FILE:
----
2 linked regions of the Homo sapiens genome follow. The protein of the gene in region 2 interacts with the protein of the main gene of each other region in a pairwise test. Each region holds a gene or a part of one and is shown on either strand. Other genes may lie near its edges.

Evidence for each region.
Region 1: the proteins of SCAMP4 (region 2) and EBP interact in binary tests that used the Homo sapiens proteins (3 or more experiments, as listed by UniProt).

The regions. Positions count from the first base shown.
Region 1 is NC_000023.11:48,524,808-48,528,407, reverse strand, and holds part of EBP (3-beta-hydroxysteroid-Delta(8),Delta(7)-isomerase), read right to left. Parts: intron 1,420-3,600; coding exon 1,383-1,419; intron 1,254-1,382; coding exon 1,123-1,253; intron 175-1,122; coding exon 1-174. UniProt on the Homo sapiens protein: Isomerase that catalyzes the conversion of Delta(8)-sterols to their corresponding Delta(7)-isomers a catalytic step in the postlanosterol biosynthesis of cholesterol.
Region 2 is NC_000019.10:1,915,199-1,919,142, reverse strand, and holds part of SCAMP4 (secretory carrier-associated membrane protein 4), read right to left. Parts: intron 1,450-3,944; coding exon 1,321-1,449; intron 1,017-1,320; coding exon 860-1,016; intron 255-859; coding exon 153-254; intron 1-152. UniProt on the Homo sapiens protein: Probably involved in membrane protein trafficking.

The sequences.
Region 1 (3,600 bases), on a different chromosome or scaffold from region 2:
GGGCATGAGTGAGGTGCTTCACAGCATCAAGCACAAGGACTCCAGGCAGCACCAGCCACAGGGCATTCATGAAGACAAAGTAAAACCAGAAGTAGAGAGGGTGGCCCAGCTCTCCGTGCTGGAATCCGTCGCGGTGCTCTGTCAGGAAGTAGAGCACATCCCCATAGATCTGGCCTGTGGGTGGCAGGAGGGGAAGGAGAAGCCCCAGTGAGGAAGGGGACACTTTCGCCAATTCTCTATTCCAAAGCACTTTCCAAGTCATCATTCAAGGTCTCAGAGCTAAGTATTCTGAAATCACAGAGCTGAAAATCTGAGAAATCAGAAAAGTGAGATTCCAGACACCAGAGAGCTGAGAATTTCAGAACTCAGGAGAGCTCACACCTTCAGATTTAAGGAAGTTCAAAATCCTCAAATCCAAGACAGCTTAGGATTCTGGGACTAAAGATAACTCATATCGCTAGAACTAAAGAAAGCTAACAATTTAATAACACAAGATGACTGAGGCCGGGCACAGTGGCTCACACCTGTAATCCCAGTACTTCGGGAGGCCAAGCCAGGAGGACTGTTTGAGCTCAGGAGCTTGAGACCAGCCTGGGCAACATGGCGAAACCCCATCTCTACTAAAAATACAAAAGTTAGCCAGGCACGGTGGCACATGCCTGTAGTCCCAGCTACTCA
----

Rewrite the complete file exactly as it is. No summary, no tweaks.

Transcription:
2 linked regions of the Homo sapiens genome follow. The protein of the gene in region 2 interacts with the protein of the main gene of each other region in a pairwise test. Each region holds a gene or a part of one and is shown on either strand. Other genes may lie near its edges.

Evidence for each region.
Region 1: the proteins of SCAMP4 (region 2) and EBP interact in binary tests that used the Homo sapiens proteins (3 or more experiments, as listed by UniProt).

The regions. Positions count from the first base shown.
Region 1 is NC_000023.11:48,524,808-48,528,407, reverse strand, and holds part of EBP (3-beta-hydroxysteroid-Delta(8),Delta(7)-isomerase), read right to left. Parts: intron 1,420-3,600; coding exon 1,383-1,419; intron 1,254-1,382; coding exon 1,123-1,253; intron 175-1,122; coding exon 1-174. UniProt on the Homo sapiens protein: Isomerase that catalyzes the conversion of Delta(8)-sterols to their corresponding Delta(7)-isomers a catalytic step in the postlanosterol biosynthesis of cholesterol.
Region 2 is NC_000019.10:1,915,199-1,919,142, reverse strand, and holds part of SCAMP4 (secretory carrier-associated membrane protein 4), read right to left. Parts: intron 1,450-3,944; coding exon 1,321-1,449; intron 1,017-1,320; coding exon 860-1,016; intron 255-859; coding exon 153-254; intron 1-152. UniProt on the Homo sapiens protein: Probably involved in membrane protein trafficking.

The sequences.
Region 1 (3,600 bases), on a different chromosome or scaffold from region 2:
GGGCATGAGTGAGGTGCTTCACAGCATCAAGCACAAGGACTCCAGGCAGCACCAGCCACAGGGCATTCATGAAGACAAAGTAAAACCAGAAGTAGAGAGGGTGGCCCAGCTCTCCGTGCTGGAATCCGTCGCGGTGCTCTGTCAGGAAGTAGAGCACATCCCCATAGATCTGGCCTGTGGGTGGCAGGAGGGGAAGGAGAAGCCCCAGTGAGGAAGGGGACACTTTCGCCAATTCTCTATTCCAAAGCACTTTCCAAGTCATCATTCAAGGTCTCAGAGCTAAGTATTCTGAAATCACAGAGCTGAAAATCTGAGAAATCAGAAAAGTGAGATTCCAGACACCAGAGAGCTGAGAATTTCAGAACTCAGGAGAGCTCACACCTTCAGATTTAAGGAAGTTCAAAATCCTCAAATCCAAGACAGCTTAGGATTCTGGGACTAAAGATAACTCATATCGCTAGAACTAAAGAAAGCTAACAATTTAATAACACAAGATGACTGAGGCCGGGCACAGTGGCTCACACCTGTAATCCCAGTACTTCGGGAGGCCAAGCCAGGAGGACTGTTTGAGCTCAGGAGCTTGAGACCAGCCTGGGCAACATGGCGAAACCCCATCTCTACTAAAAATACAAAAGTTAGCCAGGCACGGTGGCACATGCCTGTAGTCCCAGCTACTCA